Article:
My name is Michael and I am a third year psychology student at London South Bank University. While writing this blog, I’m also in the process of finishing up my final pieces of coursework for my degree! The lovely people at Good Thinking have invited me to write about my experience of beginning university in London three years ago as an 18-year-old Black Queer student.
Starting university was really nerve-wracking at first, particularly because I am also autistic. It’s an unfamiliar environment and I wasn’t doing the same courses as my friends from sixth form. I chose to stay in university accommodation so I let the accommodation know that I was trans and kept in very good communication with their wellbeing facilities. This was to ensure I’d be one of the lucky ones who got an en suite room as I find shared facilities quite daunting and am more comfortable with my own spaces. I wanted to be stealth for a bit so I could focus on my studies rather than being preoccupied with any outcomes or reactions that I found worrisome!
One of the first things I did when I moved in was leave a note introducing myself on the door. When I met my flatmates, I was quickly identified as “the one with the note on the door” – everyone found me really approachable after that. I struggle with small talk and can sometimes feel anxious when meeting new people so this took the edge off introducing myself.
I found transitioning from school to university classes particularly difficult because we were still learning remotely and social distancing due to COVID and it remained this way until my second year. This also made it difficult to meet new people and see old friends. Although my childhood friend, Alfred, went to LSBU as well, I could still feel isolated. He stayed in a different accommodation and was on a different course so we couldn’t really relate to each other’s specific experiences.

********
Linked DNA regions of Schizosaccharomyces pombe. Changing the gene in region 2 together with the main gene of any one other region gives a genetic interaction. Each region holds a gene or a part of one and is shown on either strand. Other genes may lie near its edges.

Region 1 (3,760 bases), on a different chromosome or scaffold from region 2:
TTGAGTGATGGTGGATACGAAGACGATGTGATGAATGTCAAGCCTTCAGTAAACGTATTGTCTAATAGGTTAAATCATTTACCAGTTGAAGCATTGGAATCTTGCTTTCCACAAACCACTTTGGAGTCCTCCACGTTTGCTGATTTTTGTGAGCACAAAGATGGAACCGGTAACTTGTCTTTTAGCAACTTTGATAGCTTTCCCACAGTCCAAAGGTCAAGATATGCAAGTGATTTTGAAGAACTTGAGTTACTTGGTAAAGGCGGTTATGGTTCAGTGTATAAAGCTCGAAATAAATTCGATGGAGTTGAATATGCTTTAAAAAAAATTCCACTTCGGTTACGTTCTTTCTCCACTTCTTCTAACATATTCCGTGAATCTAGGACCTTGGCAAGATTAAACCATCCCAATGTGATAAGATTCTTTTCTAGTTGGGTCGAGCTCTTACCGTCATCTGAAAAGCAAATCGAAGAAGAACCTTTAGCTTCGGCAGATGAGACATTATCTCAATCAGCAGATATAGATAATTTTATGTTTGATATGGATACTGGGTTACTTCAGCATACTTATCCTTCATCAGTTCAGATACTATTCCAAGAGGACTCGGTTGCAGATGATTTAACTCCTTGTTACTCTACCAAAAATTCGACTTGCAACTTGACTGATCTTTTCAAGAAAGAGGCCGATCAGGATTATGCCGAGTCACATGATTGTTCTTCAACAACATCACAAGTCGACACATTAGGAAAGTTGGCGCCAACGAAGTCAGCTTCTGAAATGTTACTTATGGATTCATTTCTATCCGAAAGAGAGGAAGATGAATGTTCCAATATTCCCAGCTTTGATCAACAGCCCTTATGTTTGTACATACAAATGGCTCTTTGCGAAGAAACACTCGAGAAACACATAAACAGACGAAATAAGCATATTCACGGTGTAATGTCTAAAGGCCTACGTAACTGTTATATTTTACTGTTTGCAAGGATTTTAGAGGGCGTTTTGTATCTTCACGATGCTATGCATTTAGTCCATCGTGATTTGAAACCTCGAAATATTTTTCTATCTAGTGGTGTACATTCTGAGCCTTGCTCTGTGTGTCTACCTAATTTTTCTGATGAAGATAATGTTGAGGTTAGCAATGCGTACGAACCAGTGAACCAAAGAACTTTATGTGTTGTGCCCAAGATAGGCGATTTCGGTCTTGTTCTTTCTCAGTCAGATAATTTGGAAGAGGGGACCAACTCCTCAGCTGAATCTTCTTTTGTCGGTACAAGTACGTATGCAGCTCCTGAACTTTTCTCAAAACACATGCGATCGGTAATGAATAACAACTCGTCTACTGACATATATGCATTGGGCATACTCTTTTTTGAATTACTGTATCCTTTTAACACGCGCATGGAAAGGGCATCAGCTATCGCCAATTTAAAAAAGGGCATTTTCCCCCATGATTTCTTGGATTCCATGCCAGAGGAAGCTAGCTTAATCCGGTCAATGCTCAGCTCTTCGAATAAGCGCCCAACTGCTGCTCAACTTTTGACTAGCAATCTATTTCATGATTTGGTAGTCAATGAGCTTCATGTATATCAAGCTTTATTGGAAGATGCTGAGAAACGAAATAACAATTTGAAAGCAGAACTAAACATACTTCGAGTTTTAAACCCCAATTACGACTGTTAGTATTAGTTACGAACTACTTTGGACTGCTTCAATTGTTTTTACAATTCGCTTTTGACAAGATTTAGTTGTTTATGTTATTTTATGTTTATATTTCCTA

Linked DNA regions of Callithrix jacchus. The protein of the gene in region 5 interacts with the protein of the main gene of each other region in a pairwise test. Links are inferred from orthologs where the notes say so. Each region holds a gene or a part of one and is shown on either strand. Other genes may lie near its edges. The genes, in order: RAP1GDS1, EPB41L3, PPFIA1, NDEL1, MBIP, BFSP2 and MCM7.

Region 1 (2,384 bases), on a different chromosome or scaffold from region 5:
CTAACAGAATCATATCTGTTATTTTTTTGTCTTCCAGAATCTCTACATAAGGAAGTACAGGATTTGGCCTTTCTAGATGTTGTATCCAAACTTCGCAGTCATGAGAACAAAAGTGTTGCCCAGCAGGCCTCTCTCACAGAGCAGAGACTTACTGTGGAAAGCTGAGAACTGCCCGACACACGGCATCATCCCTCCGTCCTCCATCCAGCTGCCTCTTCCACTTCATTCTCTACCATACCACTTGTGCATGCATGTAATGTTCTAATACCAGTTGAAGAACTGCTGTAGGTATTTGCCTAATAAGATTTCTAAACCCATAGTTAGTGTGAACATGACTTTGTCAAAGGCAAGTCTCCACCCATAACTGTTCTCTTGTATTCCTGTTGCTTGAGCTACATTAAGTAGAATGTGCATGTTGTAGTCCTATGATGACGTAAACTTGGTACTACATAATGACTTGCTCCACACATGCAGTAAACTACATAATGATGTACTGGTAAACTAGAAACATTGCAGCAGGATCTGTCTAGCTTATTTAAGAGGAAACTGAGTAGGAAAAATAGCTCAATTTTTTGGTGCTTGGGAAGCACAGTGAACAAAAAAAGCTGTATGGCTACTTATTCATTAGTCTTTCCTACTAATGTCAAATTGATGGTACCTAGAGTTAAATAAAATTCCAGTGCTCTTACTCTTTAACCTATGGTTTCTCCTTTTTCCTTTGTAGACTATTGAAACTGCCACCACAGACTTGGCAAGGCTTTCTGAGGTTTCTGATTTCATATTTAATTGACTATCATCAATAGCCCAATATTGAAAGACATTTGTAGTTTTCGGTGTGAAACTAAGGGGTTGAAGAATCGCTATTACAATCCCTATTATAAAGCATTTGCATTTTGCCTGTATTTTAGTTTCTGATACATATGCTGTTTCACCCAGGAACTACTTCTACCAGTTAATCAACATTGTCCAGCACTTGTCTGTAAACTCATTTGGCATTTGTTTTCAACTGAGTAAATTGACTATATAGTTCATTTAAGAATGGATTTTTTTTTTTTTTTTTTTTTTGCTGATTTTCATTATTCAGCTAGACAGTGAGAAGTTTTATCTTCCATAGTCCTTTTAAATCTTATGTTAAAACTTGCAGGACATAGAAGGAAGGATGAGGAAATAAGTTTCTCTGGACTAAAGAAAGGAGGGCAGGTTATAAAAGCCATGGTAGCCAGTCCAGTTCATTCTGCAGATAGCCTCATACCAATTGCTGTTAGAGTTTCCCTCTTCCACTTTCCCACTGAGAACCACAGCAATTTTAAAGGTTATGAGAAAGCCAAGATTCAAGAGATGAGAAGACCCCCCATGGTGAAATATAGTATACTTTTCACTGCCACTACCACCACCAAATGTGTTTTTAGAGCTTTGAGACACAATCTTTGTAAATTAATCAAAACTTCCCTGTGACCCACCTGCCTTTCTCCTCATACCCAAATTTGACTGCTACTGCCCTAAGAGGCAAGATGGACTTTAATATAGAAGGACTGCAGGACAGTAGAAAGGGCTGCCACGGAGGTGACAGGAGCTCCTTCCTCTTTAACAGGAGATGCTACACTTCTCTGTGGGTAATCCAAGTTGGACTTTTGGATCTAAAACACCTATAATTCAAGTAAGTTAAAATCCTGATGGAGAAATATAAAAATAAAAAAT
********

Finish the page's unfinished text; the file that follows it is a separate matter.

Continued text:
Starting university can cause a lot of your existing friendship circles to shift, especially if your friends have also gone to university. Hanging out when you’ve got to manage a new workload will look a lot different from what you are used to. I didn’t get to see my old circle of academically-ambitious friends as often after they scattered themselves across the UK. All of a sudden, the community I had been so well supported by felt harder to reach and I worried that I would struggle to find people I could so closely identify with on campus. This ended up not being that much of an issue – after COVID, we were all quite accustomed to video calls and digital hangouts. When meet ups became few and far between, I was always reassured by the fact that my loved ones were but a phone call away.
It’s important to feel like you belong in your immediate environment – on your course, in your accommodation and in societies and clubs that you may join. This can be difficult when you’re both Black and Queer. I found that some Black spaces were not always the most queer-inclusive and that Queer spaces were considerably less diverse than I would have hoped.
This shouldn’t make you want to close yourself off though! Even if few and far between, I did find a few diamonds in the rough who helped me through my degree.